Teledentistry was created with the potential “to eliminate the disparities in oral health care between rural and urban communities.” During the pandemic, WHO has acknowledged how telemedicine can benefit underserved communities because it “overcomes distance and time barriers between healthcare providers and patients. Further evidence points to socioeconomic benefits to patients, families, health practitioners and the health system, including enhanced patient-provider communication and educational opportunities.”  

At Chairsyde, we’ve said from the get-go that our mission is to improve oral health education for our patients – and one of the ways we’ve worked to achieve this is through teledentistry. Due to the nature of COVID, it’s vitally important that we consider ways of integrating Chairsyde Teledentistry into our communities to offer vital oral health education, preventing future dental decay in children at such a substantial cost to the NHS. After experiencing the uses of teledentistry around the world, we agree that we should ensure “access is available to vulnerable patients […] who may have difficulty accessing virtual services.”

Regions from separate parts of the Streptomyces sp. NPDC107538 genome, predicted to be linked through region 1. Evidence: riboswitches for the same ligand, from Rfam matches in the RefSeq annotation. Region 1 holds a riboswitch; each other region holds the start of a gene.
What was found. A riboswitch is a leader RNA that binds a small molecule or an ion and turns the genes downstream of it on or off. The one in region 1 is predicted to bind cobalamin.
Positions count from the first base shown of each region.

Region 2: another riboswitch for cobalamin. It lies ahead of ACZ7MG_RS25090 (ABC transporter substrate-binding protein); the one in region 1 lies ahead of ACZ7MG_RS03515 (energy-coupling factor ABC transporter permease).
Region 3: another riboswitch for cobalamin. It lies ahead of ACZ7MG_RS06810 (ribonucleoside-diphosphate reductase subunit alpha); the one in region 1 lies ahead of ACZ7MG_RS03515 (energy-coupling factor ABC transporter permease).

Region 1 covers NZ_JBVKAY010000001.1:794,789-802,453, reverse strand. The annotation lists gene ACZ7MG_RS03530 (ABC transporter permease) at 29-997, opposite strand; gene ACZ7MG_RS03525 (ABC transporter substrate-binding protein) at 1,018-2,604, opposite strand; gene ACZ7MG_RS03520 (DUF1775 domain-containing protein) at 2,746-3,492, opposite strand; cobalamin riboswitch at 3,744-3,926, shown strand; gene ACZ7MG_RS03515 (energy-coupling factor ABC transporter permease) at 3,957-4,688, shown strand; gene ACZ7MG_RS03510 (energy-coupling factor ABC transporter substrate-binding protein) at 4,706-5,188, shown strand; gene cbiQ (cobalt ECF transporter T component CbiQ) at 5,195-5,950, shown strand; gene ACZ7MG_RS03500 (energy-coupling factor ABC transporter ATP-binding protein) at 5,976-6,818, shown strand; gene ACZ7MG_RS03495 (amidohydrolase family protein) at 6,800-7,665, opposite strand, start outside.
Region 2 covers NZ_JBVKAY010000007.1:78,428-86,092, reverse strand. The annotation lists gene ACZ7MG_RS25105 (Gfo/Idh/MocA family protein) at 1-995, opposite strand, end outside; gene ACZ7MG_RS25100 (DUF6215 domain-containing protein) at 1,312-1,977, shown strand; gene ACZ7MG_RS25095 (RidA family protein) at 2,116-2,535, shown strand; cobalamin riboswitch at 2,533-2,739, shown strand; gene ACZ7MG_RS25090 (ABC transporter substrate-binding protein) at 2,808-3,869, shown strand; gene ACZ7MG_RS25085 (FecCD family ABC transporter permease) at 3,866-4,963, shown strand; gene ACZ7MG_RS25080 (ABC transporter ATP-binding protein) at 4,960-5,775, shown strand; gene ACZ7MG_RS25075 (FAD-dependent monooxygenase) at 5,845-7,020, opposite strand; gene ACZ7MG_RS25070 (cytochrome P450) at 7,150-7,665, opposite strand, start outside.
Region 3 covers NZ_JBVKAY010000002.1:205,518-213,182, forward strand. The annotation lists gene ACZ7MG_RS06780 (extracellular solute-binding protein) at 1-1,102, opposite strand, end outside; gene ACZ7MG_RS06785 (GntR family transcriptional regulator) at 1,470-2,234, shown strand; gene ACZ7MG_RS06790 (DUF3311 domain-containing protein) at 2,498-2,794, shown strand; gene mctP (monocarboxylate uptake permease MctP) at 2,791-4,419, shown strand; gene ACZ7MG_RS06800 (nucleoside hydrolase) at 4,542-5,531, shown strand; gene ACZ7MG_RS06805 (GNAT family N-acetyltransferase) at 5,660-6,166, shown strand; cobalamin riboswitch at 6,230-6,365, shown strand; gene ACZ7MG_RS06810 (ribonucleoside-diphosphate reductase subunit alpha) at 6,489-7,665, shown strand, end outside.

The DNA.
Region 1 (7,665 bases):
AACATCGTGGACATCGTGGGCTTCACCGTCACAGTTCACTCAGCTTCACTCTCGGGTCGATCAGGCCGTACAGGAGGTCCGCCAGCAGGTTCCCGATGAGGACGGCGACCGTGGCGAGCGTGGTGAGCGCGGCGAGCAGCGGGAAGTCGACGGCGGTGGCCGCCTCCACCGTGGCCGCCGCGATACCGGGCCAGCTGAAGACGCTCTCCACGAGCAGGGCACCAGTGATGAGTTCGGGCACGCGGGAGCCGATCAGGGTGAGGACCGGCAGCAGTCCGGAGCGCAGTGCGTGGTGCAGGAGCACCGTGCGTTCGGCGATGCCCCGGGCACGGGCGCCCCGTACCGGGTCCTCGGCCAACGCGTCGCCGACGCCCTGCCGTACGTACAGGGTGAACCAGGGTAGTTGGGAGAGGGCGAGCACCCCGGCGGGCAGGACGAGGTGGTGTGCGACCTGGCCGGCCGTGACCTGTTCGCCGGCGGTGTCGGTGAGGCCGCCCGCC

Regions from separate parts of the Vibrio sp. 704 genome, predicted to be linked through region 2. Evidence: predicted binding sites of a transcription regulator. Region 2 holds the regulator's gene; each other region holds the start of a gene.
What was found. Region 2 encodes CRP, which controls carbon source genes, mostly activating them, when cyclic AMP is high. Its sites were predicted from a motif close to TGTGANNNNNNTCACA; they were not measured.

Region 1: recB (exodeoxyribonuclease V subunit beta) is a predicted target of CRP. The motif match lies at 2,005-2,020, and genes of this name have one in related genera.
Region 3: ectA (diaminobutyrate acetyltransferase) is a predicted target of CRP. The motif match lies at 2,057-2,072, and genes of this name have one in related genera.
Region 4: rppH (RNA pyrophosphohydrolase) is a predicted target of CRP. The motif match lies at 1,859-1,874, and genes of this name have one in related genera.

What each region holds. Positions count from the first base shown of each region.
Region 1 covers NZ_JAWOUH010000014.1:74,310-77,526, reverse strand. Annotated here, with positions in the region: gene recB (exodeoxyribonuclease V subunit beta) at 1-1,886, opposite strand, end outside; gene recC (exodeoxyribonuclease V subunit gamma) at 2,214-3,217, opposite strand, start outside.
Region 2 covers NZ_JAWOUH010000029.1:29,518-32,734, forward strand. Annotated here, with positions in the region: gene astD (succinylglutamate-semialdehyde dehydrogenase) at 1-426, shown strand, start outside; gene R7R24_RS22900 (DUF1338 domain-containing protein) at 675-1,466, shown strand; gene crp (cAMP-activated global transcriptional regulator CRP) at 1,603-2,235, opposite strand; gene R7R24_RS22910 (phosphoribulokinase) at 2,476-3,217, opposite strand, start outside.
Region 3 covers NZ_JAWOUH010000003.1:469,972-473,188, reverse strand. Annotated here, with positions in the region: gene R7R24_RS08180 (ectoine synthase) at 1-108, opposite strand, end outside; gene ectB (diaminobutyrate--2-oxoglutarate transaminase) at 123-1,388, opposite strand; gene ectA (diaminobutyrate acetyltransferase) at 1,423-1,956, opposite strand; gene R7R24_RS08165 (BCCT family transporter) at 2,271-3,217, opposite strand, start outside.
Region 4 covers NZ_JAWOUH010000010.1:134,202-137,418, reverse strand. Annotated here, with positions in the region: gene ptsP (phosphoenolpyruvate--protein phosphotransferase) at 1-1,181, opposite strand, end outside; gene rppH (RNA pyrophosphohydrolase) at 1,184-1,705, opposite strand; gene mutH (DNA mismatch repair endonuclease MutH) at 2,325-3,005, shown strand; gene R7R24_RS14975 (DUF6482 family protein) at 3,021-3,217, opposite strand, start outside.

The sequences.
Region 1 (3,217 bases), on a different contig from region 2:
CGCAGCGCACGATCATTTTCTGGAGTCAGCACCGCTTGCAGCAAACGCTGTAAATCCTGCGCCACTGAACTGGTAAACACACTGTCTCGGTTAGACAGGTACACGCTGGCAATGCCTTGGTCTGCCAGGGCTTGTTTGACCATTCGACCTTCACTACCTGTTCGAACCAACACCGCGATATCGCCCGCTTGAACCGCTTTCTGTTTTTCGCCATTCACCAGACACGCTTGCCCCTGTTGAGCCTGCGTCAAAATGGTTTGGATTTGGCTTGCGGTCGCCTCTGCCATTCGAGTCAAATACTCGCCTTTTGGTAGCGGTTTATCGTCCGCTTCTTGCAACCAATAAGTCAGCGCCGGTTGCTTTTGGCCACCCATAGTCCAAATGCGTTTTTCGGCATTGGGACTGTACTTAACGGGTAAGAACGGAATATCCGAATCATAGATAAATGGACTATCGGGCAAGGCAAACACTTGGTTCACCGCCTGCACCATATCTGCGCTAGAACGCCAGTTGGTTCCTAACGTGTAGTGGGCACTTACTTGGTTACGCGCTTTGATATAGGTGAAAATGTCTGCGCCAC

Already, Chairsyde Teledentistry focuses on education – with a suite of animations, photographs and annotations that help patients to clearly understand their treatment and how to look after their oral health better. We’re now thinking of ways that we can cater our animations to children, using Chairsyde in schools to create a fun, easy to understand experience that’s vital for their oral health learning. By utilising our platform in this way, we can ensure children continue to receive their education while keeping our dentists safe and reducing the risk of their exposure. Furthermore, we’re able to educate children at school who might not have access to the internet at home.